China Essay, Research Paper
The four-century-long Han rule is divided into two periods: the Earlier or Western Han and the Later or Eastern Han. In between these two was the short-lived Hsin Dynasty (AD 9-23).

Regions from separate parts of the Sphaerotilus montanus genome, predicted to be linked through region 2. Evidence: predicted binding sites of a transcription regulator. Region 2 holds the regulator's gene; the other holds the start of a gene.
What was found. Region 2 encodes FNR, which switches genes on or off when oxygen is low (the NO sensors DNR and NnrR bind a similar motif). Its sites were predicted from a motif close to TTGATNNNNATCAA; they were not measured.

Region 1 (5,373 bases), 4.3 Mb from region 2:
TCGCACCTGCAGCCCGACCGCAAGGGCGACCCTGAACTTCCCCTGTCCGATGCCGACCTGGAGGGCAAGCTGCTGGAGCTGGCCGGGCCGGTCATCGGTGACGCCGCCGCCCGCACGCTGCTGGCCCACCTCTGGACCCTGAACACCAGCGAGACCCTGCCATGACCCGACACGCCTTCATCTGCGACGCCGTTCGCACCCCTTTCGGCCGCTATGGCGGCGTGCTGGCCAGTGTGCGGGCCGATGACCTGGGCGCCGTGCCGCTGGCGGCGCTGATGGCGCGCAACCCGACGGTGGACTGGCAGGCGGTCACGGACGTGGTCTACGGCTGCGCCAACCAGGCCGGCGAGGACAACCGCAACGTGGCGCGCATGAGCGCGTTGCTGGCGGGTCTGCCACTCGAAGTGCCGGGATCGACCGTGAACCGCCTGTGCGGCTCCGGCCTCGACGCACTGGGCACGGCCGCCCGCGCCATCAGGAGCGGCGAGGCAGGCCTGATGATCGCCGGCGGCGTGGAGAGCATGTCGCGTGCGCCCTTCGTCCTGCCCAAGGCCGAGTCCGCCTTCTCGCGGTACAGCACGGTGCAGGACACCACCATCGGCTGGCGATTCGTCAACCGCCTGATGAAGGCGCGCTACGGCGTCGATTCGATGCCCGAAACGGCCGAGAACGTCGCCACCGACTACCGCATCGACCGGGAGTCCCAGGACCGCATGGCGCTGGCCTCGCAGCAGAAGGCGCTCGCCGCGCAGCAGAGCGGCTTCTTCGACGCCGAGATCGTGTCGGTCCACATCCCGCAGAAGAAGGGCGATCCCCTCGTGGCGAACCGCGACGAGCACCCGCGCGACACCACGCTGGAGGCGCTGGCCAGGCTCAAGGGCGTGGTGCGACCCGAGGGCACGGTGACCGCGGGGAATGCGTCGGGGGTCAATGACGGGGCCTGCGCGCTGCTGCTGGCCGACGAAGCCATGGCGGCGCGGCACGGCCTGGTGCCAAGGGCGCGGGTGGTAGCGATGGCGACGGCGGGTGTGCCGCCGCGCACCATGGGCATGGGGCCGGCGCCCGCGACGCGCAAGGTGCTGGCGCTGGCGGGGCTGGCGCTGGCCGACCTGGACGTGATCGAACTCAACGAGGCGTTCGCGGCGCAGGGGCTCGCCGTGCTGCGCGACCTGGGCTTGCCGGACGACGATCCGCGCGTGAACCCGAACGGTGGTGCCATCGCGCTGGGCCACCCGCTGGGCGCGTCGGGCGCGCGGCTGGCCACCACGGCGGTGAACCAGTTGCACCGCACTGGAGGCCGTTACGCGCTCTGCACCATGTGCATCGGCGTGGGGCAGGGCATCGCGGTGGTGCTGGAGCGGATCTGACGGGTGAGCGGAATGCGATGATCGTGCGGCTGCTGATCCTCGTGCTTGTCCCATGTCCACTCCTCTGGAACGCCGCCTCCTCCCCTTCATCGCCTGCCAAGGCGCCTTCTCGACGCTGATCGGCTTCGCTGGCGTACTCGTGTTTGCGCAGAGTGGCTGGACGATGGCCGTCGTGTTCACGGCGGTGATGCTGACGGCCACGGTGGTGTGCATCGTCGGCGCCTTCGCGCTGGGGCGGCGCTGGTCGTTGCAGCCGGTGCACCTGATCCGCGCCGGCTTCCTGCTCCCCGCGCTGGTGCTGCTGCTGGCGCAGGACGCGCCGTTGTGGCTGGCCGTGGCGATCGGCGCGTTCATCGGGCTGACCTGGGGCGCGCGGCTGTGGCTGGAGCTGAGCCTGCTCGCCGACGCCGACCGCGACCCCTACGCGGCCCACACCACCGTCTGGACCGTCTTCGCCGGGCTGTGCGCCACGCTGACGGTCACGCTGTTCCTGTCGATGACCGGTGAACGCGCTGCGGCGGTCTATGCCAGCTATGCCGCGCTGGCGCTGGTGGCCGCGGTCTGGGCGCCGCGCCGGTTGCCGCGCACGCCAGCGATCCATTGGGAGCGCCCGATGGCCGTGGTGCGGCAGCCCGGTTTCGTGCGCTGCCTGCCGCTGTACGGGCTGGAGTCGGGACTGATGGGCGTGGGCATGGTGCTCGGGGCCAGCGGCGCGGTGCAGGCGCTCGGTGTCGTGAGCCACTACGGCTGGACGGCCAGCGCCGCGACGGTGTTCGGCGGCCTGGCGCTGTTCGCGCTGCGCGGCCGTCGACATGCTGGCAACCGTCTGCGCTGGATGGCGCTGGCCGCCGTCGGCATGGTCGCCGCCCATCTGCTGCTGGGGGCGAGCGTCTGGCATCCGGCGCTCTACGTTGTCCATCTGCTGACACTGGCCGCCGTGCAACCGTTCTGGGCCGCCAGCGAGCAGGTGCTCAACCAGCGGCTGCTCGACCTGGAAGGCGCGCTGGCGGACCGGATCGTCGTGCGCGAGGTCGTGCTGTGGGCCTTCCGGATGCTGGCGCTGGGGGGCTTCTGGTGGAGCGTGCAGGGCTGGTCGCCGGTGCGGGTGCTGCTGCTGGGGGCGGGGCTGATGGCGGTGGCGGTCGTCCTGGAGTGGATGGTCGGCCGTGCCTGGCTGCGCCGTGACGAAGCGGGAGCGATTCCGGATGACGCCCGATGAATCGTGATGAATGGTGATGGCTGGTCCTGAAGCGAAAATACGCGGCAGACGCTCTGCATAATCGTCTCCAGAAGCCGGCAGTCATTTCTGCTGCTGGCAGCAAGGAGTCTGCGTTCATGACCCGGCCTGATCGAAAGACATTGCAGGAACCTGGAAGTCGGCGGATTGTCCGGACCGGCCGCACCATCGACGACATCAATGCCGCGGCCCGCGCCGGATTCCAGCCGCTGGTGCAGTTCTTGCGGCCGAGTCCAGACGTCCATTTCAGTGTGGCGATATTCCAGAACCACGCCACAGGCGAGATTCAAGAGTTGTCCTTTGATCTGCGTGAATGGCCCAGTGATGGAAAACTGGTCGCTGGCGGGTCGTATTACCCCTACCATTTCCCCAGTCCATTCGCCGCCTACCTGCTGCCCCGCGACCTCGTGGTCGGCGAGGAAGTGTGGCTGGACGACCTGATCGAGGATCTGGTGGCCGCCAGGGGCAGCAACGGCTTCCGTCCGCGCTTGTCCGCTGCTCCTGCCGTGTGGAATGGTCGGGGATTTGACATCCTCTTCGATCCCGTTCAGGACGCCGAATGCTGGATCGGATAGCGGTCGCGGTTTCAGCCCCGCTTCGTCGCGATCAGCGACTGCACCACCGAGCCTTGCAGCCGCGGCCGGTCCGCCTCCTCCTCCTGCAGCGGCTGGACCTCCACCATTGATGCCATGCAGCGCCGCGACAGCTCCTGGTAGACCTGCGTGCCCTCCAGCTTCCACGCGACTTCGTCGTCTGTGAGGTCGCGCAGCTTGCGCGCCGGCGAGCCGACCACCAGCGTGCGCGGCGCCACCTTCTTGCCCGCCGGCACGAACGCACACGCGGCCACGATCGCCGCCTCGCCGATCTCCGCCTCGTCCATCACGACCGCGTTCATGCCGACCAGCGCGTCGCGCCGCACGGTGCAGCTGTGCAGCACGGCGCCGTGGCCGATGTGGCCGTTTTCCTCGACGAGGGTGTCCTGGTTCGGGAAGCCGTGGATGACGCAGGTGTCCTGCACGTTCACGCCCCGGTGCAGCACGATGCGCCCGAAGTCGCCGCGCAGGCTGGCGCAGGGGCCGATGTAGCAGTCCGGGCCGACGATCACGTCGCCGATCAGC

The Chinese show their pride in Han accomplishments by calling themselves the Han people. Philosophies and institutions that began in the Chou and Ch’in periods reached maturity under the Han. During Han times, the Chinese distinguished themselves in making scientific discoveries, many of which were not known to Westerners until centuries later. The Chinese were most advanced in astronomy. They invented sundials and water clocks, divided the day equally into ten and then into 12 periods, devised the lunar calendar that continued to be used until 1912, and recorded sunspots regularly. In mathematics, the Chinese were the first to use the place value system, whereby the value of a component of a number is indicated by its placement. Other innovations were of a more practical nature: wheelbarrows, locks to control water levels in streams and canals, and compasses.